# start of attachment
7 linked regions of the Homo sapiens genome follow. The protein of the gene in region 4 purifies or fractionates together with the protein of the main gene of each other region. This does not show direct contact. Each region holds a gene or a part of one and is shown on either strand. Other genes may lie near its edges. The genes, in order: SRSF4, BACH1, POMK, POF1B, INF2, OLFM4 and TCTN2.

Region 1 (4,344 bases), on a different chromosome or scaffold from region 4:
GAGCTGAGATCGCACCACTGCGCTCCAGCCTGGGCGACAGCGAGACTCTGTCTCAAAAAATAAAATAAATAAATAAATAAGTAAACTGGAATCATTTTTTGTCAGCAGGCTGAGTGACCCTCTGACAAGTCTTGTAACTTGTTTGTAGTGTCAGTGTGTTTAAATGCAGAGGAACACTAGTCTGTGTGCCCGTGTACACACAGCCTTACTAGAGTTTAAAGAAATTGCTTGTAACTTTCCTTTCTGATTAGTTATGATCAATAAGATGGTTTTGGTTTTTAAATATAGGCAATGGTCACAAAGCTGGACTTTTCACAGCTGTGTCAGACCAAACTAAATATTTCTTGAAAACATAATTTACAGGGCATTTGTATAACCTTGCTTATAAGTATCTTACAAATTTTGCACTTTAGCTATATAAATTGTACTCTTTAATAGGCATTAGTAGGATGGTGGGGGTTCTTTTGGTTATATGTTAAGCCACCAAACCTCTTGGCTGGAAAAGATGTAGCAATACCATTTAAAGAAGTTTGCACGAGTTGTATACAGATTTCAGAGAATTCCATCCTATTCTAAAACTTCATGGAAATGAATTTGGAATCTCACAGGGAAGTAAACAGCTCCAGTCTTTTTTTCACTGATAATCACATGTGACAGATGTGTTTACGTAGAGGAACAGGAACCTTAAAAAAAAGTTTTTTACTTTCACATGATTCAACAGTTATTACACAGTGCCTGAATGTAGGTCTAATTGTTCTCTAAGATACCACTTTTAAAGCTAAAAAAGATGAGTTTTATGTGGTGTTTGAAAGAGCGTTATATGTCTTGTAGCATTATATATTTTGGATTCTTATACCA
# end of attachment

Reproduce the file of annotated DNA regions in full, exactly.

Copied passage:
7 linked regions of the Homo sapiens genome follow. The protein of the gene in region 4 purifies or fractionates together with the protein of the main gene of each other region. This does not show direct contact. Each region holds a gene or a part of one and is shown on either strand. Other genes may lie near its edges. The genes, in order: SRSF4, BACH1, POMK, POF1B, INF2, OLFM4 and TCTN2.

Region 1 (4,344 bases), on a different chromosome or scaffold from region 4:
GAGCTGAGATCGCACCACTGCGCTCCAGCCTGGGCGACAGCGAGACTCTGTCTCAAAAAATAAAATAAATAAATAAATAAGTAAACTGGAATCATTTTTTGTCAGCAGGCTGAGTGACCCTCTGACAAGTCTTGTAACTTGTTTGTAGTGTCAGTGTGTTTAAATGCAGAGGAACACTAGTCTGTGTGCCCGTGTACACACAGCCTTACTAGAGTTTAAAGAAATTGCTTGTAACTTTCCTTTCTGATTAGTTATGATCAATAAGATGGTTTTGGTTTTTAAATATAGGCAATGGTCACAAAGCTGGACTTTTCACAGCTGTGTCAGACCAAACTAAATATTTCTTGAAAACATAATTTACAGGGCATTTGTATAACCTTGCTTATAAGTATCTTACAAATTTTGCACTTTAGCTATATAAATTGTACTCTTTAATAGGCATTAGTAGGATGGTGGGGGTTCTTTTGGTTATATGTTAAGCCACCAAACCTCTTGGCTGGAAAAGATGTAGCAATACCATTTAAAGAAGTTTGCACGAGTTGTATACAGATTTCAGAGAATTCCATCCTATTCTAAAACTTCATGGAAATGAATTTGGAATCTCACAGGGAAGTAAACAGCTCCAGTCTTTTTTTCACTGATAATCACATGTGACAGATGTGTTTACGTAGAGGAACAGGAACCTTAAAAAAAAGTTTTTTACTTTCACATGATTCAACAGTTATTACACAGTGCCTGAATGTAGGTCTAATTGTTCTCTAAGATACCACTTTTAAAGCTAAAAAAGATGAGTTTTATGTGGTGTTTGAAAGAGCGTTATATGTCTTGTAGCATTATATATTTTGGATTCTTATACCA